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Ozempic Is Safer Than Tylenol, "Botched" Star Terry Dubrow Argues Against Jillian Michaels

The plastic surgeon is dedicated to correcting the narrative around Ozempic.

Botched star Terry Dubrow, MD, is making a name for himself as one of Ozempic's biggest fans and advocates. The doctor and Real Housewives of Orange County husband—who recently admitted to taking the semaglutide injection himself—has spoken with multiple outlets about the benefits of Ozempic and other similar weight-loss drugs. In doing so, however, he's also gotten himself into a bit of a feud with other health experts, such as Jillian Michaels, who has taken a very vocal stance against the FDA-approved diabetes drug.

RELATED: 4 Probiotics That Trigger an Ozempic-Like Weight Loss Effect, Doctors Say.

Earlier this year, Michaels predicted that Ozempic would "hit a fever pitch over the next 18 months." Speaking candidly with The Messenger, Michaels explained that she doesn't think there's enough stress being placed on the drug's long-term effects or its potential side effects. (The Messenger is now defunct, but you can read our write-up of the interview.)

She went so far as to compare Ozempic to "yo-yo dieting, but on steroids."

While appearing on a recent episode of TMZ Live, Dubrow disagreed with Michaels' concerns, noting Ozempic is a "safe" drug that's been around "for a decade."

"As a board-certified physician and a certified expert for the California medical board, I'm not here to debate scientific and medical issues with a personal trainer," quipped Dubrow.

Moreover, what the plastic surgeon is concerned about is that "someone of great influence" like Michaels will deter people from using Ozempic to treat obesity.

"What Jillian has said is that there is going to be … a massive fallout with the long-term use of Ozempic, people are going to get used to it like they get used to coffee, and the side effects are so bad you shouldn't even try it," he continued.

RELATED: 7 Worst Ozempic Side Effects Reported by Patients.

Having prescribed the "miracle weight-loss" injection himself, Dubrow cited drugs like Ozempic, Wegovy, and Mounjaro as a viable treatment for those with obesity. He challenged those who "belittle" the drug to re-evaluate their frame of thought.

"Do not listen to her," he said of Michaels.

Shortly after Dubrow's rebuttal, Michaels also appeared on TMZ Live to defend and explain her feelings toward Ozempic.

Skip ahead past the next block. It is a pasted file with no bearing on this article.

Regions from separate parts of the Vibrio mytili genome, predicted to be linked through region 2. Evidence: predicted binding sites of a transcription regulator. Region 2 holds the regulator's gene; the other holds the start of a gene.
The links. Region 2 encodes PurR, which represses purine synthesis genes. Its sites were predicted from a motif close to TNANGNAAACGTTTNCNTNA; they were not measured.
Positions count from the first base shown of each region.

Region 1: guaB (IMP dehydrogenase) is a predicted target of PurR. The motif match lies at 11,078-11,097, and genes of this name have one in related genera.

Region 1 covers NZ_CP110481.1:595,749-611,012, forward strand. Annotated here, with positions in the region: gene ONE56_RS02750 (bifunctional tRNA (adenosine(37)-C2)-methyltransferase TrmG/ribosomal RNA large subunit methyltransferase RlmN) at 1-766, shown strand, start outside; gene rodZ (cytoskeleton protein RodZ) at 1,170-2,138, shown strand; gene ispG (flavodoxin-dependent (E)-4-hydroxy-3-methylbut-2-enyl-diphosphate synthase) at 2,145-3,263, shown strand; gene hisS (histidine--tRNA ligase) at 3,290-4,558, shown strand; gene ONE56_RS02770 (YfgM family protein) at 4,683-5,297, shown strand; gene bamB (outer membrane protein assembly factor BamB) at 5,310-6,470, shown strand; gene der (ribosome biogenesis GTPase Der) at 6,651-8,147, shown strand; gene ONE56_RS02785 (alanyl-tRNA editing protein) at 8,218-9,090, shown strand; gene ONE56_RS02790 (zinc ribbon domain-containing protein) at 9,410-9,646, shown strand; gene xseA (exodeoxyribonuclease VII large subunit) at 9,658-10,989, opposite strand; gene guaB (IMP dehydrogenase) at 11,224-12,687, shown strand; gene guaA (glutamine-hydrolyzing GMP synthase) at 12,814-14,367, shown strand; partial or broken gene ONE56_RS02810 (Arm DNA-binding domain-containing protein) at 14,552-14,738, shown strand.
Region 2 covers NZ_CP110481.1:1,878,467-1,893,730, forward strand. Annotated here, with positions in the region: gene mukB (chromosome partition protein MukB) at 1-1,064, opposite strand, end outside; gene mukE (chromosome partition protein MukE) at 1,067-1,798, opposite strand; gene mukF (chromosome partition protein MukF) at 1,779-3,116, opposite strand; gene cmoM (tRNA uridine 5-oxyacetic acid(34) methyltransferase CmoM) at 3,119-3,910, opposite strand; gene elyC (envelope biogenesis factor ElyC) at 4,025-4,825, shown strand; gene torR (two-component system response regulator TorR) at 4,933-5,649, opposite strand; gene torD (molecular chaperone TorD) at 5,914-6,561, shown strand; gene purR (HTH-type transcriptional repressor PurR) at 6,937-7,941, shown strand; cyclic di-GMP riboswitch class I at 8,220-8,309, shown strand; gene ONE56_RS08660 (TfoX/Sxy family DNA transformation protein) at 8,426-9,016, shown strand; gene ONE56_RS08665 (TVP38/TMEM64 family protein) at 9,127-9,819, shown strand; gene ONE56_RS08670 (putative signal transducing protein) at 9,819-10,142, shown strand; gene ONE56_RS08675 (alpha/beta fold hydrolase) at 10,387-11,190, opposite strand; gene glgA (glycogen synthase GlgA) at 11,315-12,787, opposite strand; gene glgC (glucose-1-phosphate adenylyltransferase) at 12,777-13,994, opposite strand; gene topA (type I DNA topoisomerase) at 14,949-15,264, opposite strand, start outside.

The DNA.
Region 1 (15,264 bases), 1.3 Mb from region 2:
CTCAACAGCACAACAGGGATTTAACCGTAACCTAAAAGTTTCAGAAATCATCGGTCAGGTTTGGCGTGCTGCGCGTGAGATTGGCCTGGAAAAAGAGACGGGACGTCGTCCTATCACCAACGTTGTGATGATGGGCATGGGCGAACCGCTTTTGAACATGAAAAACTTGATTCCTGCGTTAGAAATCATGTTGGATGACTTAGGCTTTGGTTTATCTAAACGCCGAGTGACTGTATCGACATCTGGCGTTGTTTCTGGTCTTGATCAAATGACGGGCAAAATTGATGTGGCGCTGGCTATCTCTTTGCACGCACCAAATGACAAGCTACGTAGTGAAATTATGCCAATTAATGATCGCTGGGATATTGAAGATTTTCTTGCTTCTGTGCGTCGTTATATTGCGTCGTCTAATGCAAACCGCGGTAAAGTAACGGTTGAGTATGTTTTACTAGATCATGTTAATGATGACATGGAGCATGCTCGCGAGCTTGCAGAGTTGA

"I don't believe these drugs are a solution [to curing obesity] and the reason is because of information that doesn't come from me," Michaels explained, pointing to a July 2023 New York Post article in which Dubrow said that experts are warning "extreme weight loss could also cost you your life."

"If I thought this was an easy way out, not only would I personally get on the bandwagon, I would get involved in working with the drug companies and sell it through my weight-loss platforms and my weight-loss app," Michaels reasoned.

Where Dubrow and Michaels do see eye-to-eye is when it comes to incorporating a healthy diet and an adequate amount of exercise into your daily routine.

"If you are obese, you are at risk for major causes of mortality," Dubrow said during his TMZ Live segment. "Anything you can do to lower your body fat, including diet and exercise, that's safe—and these drugs, again, have been around for a decade, they are safe."

In the days following their feud, Dubrow sat down with Us Weekly to chat more about weight-loss drugs, going so far as to say that one popular over-the-counter pill can pose a far more dangerous threat than Ozempic.

"I have news for you. Tylenol is more dangerous than these drugs. Tylenol is one of the most dangerous drugs you can take," Dubrow said. He then referred to the link between acetaminophen and liver damage.

"In fact, there's been an epidemic of liver failure from Tylenol," he shared. "So the FDA has put out a thing about, 'Do not let your patients take this much Tylenol.'"

Best Life offers the most up-to-date information from top experts, new research, and health agencies, but our content is not meant to be a substitute for professional guidance. When it comes to the medication you're taking or any other health questions you have, always consult your healthcare provider directly.

Emily Weaver
Emily is a NYC-based freelance entertainment and lifestyle writer — though, she’ll never pass up the opportunity to talk about women’s health and sports (she thrives during the Olympics). Read more
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